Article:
Ben Aris in Moscow -
The reaction to Russian Prime Minister Vladimir Putin's plan to create a Eurasian Union was mostly scorn. Most of the would-be members don't even like each other very much, not to mention adding another layer of bureaucracy to an already Byzantine system. Yet the creation of a new union is almost superfluous, as commerce is running far ahead of policy: burgeoning trade is already tying the Eurasian region together tighter than politics could ever hope to do.
International trade has mushroomed as a result of globalisation, rising from the equivalent of 39% of global GDP in 1990 to 61% in 2010, and is expected to top 84% by 2030, according to a recent report by Citigroup. The value of this trade is also growing exponentially, rising from $37 trillion in 2010 and is expected to reach $149 trillion in 2030 and $371 trillion in 2050. That's a 10-fold increase in 30 years, the bulk of which will come from emerging markets.
Even before the western economies got into trouble, emerging markets were already proving to be as good export destinations as the more obvious developed world. Russia abruptly changed its mind about sending oil and gas to China in 2004, putting aside its traditional reservations about the Chinese Communist Party that have persisted since Stalin ran the show. At the same time, ballistic growth in developing Asia has bolstered trade across the region. And China has already become Brazil's biggest consumer of raw materials, with Africa not far behind. "We expect world trade to expand at an average rate of 7.1% per annum between 2010 and 2030 (measured in constant 2010 dollars) and to expand by 4.7% p/a between 2030 and 2050," say Citigroup's Ebrahim Rahbari and Willem Buiter. "What will be new is the prominence of today's emerging market economies in world trade? We expect intra-emerging market trade to overtake trade within the advanced economies by 2015 and to exceed trade between advanced economies and emerging markets by 2030."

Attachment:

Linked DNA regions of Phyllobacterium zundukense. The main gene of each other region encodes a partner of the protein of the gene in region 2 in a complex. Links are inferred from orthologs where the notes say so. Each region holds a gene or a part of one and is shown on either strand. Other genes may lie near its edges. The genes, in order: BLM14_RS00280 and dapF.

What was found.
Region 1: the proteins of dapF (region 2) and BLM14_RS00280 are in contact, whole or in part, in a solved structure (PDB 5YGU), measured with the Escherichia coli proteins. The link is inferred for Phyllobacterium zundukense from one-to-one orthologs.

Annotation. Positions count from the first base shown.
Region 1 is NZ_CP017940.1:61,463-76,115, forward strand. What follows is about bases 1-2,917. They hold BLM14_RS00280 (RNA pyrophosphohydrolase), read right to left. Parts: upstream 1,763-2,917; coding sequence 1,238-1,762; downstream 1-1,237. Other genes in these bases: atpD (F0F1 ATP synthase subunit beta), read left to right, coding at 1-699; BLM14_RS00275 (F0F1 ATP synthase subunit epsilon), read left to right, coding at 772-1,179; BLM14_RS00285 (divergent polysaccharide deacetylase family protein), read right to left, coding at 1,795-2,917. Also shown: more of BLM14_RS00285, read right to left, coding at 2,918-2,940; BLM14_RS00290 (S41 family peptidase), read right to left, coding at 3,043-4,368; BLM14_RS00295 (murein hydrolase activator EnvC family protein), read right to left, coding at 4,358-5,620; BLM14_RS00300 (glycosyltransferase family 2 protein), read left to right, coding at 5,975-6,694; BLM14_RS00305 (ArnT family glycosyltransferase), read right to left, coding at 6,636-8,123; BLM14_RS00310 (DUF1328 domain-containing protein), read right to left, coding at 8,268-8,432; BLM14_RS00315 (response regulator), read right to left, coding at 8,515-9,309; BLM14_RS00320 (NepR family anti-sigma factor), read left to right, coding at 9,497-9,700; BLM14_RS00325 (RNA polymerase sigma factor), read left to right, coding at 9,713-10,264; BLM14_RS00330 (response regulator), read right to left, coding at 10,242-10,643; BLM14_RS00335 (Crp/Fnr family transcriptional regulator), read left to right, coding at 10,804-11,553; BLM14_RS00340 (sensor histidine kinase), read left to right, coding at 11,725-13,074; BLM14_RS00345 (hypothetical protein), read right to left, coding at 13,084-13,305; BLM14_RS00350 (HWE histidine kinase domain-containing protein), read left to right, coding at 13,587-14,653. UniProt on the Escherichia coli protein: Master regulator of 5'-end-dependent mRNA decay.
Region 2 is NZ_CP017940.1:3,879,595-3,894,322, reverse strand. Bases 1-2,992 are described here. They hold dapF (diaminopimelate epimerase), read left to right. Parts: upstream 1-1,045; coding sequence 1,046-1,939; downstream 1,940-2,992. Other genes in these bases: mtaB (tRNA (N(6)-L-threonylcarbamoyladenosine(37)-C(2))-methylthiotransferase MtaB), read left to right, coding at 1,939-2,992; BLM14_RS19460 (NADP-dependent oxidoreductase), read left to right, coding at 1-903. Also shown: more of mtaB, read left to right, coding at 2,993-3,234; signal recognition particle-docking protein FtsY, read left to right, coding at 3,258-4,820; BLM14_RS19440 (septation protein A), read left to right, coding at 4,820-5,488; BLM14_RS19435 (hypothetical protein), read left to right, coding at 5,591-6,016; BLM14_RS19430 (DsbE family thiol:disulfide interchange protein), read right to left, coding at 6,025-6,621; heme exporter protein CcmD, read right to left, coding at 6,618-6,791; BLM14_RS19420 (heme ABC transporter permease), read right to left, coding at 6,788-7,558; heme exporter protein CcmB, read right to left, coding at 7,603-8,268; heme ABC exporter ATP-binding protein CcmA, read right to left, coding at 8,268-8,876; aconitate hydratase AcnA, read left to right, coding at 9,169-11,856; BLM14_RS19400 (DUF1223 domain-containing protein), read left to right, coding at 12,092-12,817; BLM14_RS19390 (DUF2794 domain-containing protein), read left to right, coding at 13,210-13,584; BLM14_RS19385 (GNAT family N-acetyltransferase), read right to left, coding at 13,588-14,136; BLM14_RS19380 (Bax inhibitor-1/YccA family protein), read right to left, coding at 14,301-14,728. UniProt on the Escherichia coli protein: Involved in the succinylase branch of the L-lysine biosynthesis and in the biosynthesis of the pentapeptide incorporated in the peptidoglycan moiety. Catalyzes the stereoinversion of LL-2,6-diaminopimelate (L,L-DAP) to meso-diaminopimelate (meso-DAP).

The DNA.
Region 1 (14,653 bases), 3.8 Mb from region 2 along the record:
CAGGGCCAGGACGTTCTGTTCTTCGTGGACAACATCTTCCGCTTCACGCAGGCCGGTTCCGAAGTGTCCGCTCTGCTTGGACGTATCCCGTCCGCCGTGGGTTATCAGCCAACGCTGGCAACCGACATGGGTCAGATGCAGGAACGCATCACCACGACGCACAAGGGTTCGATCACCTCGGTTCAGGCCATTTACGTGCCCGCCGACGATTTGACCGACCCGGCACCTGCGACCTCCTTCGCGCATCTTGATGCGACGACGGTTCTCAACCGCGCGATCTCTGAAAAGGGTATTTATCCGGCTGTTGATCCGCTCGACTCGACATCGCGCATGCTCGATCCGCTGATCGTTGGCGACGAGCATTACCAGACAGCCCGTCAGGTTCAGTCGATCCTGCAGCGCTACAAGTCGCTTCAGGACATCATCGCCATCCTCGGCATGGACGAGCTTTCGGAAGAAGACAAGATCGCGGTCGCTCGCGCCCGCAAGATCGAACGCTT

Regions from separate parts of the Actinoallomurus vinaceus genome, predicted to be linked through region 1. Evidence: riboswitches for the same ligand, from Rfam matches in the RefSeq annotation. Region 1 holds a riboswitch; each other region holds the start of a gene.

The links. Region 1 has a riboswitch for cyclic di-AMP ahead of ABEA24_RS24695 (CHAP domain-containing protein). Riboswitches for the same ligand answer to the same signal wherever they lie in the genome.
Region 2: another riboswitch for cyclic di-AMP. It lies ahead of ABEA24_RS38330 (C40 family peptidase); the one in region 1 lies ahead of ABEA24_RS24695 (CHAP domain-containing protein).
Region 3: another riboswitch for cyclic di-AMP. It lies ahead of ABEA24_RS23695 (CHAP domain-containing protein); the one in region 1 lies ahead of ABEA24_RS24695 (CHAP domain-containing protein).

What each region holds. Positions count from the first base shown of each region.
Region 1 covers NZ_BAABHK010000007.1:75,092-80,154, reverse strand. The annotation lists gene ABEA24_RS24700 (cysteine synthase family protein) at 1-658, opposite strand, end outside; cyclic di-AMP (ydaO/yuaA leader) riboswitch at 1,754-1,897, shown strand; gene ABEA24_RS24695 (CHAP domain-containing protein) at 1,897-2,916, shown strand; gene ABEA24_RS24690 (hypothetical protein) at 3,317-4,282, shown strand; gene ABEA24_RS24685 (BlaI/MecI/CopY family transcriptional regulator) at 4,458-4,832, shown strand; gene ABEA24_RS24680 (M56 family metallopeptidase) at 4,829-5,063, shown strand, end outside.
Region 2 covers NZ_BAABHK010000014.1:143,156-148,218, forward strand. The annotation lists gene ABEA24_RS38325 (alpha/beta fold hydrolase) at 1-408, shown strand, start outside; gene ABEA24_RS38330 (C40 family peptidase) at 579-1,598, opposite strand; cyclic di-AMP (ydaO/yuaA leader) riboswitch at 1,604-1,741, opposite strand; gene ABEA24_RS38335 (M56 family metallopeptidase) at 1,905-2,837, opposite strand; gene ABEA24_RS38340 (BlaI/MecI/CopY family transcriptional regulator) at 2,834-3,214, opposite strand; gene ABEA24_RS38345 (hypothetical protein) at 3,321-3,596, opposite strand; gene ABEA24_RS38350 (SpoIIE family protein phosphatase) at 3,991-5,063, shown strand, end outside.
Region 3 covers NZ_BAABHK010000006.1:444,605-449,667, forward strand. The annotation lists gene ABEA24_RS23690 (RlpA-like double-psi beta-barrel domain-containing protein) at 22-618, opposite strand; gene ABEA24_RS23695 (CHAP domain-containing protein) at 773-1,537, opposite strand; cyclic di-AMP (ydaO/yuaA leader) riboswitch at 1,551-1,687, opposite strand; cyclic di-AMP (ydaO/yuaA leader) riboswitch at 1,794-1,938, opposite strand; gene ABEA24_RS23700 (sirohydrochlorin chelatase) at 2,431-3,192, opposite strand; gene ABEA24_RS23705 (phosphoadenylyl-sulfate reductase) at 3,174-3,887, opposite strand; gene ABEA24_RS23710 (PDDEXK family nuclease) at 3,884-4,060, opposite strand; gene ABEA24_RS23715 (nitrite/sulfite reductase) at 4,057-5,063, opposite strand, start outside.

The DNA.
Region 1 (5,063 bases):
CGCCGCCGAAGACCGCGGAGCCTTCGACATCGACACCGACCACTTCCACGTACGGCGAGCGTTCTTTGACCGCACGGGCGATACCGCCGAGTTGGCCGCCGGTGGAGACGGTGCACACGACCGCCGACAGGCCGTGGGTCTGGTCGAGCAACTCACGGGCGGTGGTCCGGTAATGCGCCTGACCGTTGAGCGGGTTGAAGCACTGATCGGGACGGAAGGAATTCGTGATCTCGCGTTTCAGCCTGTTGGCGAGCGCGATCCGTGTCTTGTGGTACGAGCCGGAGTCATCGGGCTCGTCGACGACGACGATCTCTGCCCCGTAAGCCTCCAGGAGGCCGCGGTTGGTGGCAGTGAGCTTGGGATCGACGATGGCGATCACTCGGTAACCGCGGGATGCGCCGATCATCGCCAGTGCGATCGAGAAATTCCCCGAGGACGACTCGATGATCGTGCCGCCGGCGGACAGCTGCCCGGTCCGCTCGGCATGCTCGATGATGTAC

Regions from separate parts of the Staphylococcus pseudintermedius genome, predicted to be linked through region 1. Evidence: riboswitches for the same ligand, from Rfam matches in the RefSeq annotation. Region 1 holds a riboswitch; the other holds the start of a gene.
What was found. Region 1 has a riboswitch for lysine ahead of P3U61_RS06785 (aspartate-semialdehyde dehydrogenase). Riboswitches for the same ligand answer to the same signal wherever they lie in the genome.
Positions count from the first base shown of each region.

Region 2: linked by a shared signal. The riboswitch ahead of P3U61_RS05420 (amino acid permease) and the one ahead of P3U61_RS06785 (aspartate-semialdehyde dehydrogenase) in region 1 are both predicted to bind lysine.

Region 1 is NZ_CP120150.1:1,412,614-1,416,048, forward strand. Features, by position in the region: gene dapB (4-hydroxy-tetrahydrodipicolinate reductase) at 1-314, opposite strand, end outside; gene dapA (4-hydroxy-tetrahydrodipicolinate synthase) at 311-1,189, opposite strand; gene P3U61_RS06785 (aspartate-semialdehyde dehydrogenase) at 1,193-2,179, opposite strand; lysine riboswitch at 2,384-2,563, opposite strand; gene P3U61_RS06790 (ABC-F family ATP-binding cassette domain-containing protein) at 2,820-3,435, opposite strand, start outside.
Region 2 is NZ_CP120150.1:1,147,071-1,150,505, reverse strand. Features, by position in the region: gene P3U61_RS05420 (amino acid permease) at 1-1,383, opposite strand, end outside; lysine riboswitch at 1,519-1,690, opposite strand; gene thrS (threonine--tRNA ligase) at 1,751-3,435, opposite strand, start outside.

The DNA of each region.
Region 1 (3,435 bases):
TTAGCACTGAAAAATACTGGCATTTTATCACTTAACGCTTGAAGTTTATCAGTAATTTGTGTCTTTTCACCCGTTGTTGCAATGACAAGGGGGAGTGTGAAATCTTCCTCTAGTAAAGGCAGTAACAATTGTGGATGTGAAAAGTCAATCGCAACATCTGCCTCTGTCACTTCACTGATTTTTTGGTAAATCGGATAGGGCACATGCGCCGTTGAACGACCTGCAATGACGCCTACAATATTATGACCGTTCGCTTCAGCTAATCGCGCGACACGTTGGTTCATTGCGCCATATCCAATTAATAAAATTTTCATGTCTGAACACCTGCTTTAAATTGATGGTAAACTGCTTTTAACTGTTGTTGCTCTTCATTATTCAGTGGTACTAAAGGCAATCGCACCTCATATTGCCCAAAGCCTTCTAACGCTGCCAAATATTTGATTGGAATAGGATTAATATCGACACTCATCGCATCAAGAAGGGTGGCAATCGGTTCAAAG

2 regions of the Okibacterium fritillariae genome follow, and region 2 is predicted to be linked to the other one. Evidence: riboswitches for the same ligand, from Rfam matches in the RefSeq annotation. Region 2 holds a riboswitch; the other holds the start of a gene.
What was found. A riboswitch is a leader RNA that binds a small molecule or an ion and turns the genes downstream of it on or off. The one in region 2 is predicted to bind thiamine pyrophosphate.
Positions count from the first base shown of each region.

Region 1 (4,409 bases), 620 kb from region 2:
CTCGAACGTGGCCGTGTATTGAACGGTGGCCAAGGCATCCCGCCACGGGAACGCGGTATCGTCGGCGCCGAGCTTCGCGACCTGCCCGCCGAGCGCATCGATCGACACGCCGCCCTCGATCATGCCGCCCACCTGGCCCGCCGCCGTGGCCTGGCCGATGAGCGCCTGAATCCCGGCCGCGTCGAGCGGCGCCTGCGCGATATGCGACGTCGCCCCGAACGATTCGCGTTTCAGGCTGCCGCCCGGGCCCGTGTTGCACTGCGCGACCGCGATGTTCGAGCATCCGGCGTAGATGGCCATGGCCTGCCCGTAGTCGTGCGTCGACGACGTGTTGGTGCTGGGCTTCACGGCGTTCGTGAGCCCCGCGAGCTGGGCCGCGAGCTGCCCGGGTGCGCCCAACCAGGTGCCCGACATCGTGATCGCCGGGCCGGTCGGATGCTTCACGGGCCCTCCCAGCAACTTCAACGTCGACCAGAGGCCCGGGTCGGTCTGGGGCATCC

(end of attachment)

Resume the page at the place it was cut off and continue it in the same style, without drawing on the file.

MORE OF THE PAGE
Taiwan and Hong Kong pioneered the model of getting rich from making cheap goods that could be exported to the rich world in the 1970s, but this model is rapidly fading into irrelevance as intra-emerging market trading moves to centre stage. China is obviously leading the way and will overtake the US and the Eurozone as soon as 2015, predicts Citigroup, with a knock-on effect that will drive investment in all these countries.
Ten years ago, five out of the leading 19 emerging market economies sent 80% or more of their goods and services to developed markets; today, only Mexico is still so dependent on the developed world. Likewise, 12 of the major emerging markets sent 60% or more of their goods to developed markets a decade ago, but this is down to just eight countries now, according to Renaissance Capital. At the same time, only three emerging markets sent half or more of their goods to other emerging market countries in 2000, but that number has now reached eight out of 19 countries.
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